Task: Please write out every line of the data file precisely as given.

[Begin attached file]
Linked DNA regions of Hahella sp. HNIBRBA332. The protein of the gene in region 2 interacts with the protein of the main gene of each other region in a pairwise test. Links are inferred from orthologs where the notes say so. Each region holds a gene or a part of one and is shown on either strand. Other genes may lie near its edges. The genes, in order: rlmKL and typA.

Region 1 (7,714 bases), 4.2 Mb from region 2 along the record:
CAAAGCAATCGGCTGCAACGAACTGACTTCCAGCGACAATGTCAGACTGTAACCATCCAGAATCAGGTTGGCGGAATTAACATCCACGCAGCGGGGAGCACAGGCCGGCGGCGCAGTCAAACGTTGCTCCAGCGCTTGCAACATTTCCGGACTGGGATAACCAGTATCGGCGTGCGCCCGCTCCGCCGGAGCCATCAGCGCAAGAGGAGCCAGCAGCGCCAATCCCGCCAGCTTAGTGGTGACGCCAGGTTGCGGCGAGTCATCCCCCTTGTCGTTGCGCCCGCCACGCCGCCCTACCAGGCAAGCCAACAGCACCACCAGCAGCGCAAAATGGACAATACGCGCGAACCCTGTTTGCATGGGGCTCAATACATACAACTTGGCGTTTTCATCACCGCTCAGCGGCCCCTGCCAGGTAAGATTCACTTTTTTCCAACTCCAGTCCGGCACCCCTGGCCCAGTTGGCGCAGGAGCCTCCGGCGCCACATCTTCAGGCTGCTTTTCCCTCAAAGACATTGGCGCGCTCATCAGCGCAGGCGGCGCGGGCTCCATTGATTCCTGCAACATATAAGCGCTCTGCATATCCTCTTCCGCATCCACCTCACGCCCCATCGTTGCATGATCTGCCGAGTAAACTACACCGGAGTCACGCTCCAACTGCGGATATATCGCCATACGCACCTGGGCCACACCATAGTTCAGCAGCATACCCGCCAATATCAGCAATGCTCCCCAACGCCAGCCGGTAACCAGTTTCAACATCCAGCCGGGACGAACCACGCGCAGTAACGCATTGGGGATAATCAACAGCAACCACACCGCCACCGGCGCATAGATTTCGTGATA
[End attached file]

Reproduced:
Linked DNA regions of Hahella sp. HNIBRBA332. The protein of the gene in region 2 interacts with the protein of the main gene of each other region in a pairwise test. Links are inferred from orthologs where the notes say so. Each region holds a gene or a part of one and is shown on either strand. Other genes may lie near its edges. The genes, in order: rlmKL and typA.

Region 1 (7,714 bases), 4.2 Mb from region 2 along the record:
CAAAGCAATCGGCTGCAACGAACTGACTTCCAGCGACAATGTCAGACTGTAACCATCCAGAATCAGGTTGGCGGAATTAACATCCACGCAGCGGGGAGCACAGGCCGGCGGCGCAGTCAAACGTTGCTCCAGCGCTTGCAACATTTCCGGACTGGGATAACCAGTATCGGCGTGCGCCCGCTCCGCCGGAGCCATCAGCGCAAGAGGAGCCAGCAGCGCCAATCCCGCCAGCTTAGTGGTGACGCCAGGTTGCGGCGAGTCATCCCCCTTGTCGTTGCGCCCGCCACGCCGCCCTACCAGGCAAGCCAACAGCACCACCAGCAGCGCAAAATGGACAATACGCGCGAACCCTGTTTGCATGGGGCTCAATACATACAACTTGGCGTTTTCATCACCGCTCAGCGGCCCCTGCCAGGTAAGATTCACTTTTTTCCAACTCCAGTCCGGCACCCCTGGCCCAGTTGGCGCAGGAGCCTCCGGCGCCACATCTTCAGGCTGCTTTTCCCTCAAAGACATTGGCGCGCTCATCAGCGCAGGCGGCGCGGGCTCCATTGATTCCTGCAACATATAAGCGCTCTGCATATCCTCTTCCGCATCCACCTCACGCCCCATCGTTGCATGATCTGCCGAGTAAACTACACCGGAGTCACGCTCCAACTGCGGATATATCGCCATACGCACCTGGGCCACACCATAGTTCAGCAGCATACCCGCCAATATCAGCAATGCTCCCCAACGCCAGCCGGTAACCAGTTTCAACATCCAGCCGGGACGAACCACGCGCAGTAACGCATTGGGGATAATCAACAGCAACCACACCGCCACCGGCGCATAGATTTCGTGATA